The situation will be exacerbated by clearing, the last-minute scramble for degree places that follows next week’s A-level results. There has been a surge of 9.7% in university applications, partly from school-leavers wanting to delay going into the labour market during the recession. But despite Labour falling about 7% short of Tony Blair’s target of half of young people going to university by 2010, the government has refused to fund enough places to take the extra applicants. Even after clearing, some 20,000-40,000 are expected to be left with no place at all this autumn. Meanwhile, universities will be allowed to advertise places in clearing as being available only to non-European Union students, compounding the frustration for British applicants.

“The brutal fact is that foreign students bring in much more money than British ones — that is exactly why the government needs to reform the system,” said David Willetts, the shadow universities secretary. “We are going to have large numbers of British students with good A-levels who can’t get a place even while they are recruiting more from abroad than ever.”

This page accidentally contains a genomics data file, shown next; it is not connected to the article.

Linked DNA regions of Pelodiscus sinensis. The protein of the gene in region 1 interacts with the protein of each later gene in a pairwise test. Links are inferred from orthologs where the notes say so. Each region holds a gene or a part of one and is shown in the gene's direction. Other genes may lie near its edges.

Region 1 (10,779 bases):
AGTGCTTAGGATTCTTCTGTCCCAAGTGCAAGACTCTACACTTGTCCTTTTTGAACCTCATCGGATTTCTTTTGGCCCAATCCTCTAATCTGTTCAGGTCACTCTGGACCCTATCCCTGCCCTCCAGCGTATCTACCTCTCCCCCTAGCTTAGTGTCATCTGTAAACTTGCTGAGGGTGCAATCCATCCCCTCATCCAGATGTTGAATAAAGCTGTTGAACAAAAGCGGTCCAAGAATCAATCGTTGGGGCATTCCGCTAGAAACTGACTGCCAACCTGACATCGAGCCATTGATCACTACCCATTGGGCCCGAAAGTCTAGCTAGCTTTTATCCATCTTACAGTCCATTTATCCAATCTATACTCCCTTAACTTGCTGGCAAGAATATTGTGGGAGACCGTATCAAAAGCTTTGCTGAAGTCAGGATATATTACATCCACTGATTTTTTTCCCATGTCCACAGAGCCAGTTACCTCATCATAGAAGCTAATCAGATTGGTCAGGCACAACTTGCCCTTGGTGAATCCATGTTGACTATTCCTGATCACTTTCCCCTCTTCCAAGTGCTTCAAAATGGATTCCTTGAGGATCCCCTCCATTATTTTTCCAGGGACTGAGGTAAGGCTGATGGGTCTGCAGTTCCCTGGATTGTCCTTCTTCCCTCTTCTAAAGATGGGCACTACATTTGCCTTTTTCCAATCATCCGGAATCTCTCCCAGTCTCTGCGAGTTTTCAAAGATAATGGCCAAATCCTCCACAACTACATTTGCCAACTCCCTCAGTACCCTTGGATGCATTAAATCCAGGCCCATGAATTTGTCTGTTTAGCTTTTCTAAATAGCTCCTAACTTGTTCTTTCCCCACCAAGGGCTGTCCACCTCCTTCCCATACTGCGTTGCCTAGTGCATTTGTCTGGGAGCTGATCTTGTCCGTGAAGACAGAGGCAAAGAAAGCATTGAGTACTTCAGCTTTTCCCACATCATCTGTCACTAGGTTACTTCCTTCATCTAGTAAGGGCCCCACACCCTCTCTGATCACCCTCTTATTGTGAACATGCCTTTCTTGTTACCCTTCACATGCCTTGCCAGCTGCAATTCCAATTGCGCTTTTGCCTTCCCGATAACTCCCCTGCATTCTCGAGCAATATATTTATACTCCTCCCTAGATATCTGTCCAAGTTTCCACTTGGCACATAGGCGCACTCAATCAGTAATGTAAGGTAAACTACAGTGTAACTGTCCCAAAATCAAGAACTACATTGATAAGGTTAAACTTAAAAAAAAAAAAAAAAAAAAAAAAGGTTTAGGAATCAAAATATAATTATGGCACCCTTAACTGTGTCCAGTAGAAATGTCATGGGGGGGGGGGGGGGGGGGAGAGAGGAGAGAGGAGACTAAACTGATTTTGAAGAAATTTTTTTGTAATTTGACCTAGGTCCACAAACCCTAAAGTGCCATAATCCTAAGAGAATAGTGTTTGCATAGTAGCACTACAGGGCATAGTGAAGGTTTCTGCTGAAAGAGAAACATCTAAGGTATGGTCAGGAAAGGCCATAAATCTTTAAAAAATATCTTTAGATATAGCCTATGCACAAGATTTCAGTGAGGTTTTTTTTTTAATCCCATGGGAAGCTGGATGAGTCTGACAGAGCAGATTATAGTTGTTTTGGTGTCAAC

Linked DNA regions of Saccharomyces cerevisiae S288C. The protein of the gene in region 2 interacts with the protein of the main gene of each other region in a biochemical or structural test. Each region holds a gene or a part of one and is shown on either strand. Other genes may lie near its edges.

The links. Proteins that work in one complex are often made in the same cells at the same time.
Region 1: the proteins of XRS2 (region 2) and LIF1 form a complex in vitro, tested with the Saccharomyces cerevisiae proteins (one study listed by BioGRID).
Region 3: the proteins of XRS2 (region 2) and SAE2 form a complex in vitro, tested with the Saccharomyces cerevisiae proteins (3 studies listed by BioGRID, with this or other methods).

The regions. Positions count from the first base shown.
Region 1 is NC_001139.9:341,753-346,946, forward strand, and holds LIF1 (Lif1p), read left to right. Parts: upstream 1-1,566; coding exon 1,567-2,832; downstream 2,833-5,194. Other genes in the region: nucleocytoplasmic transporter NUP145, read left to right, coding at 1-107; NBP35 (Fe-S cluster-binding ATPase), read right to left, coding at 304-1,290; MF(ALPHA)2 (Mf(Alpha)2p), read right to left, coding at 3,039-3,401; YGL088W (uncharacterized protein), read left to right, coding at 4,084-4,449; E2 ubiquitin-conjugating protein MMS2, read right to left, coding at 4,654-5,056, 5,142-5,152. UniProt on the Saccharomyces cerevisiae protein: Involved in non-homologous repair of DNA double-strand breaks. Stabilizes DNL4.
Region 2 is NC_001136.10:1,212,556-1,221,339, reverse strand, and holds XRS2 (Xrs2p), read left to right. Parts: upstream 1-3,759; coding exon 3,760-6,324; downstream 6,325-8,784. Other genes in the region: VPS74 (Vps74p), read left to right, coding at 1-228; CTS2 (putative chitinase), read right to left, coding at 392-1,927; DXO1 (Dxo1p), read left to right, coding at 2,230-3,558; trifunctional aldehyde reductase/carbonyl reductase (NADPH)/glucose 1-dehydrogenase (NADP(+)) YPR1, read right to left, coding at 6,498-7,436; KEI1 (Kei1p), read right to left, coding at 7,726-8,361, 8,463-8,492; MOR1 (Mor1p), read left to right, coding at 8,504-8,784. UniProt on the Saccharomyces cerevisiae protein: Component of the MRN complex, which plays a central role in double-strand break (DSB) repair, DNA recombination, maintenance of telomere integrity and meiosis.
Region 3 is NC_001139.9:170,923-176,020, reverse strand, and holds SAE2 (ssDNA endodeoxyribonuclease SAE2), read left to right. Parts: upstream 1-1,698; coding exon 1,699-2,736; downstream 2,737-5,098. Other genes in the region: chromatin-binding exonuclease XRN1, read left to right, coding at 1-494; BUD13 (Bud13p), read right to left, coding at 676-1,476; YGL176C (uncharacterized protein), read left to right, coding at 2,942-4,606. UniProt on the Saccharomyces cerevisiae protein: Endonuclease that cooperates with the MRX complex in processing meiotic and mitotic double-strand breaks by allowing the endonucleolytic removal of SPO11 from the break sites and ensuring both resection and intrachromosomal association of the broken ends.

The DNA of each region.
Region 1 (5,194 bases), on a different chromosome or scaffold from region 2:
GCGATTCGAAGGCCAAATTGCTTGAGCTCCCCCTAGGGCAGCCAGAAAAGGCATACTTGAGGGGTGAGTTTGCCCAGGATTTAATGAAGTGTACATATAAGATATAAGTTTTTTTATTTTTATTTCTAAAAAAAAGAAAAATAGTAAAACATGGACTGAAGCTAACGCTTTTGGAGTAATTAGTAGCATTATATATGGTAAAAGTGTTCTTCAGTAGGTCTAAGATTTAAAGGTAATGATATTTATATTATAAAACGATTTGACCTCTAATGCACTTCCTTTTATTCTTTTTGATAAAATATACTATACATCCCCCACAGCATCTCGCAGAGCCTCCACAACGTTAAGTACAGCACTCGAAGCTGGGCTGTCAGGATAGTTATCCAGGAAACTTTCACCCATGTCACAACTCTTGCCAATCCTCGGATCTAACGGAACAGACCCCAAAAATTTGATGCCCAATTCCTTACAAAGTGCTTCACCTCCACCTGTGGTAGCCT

In addition to recruiting foreign students in clearing, universities court those who contact them directly for advice. Last week, Sunday Times reporters posing as foreign applicants or teachers at overseas schools phoned admissions staff at dozens of institutions in the Russell Group and 1994 Group of top research-based universities. Admissions staff at nine said they were closed to applications from Britain but would welcome those from abroad.

A staff member at Bristol’s chemistry department, where non-EU students pay £14,750 a year compared with the £3,225 charged to British and EU undergraduates, told a reporter posing as a representative of a foreign school: “Let’s be perfectly frank about it. For overseas students, the university will bend over backwards because they are paying astronomical fees.”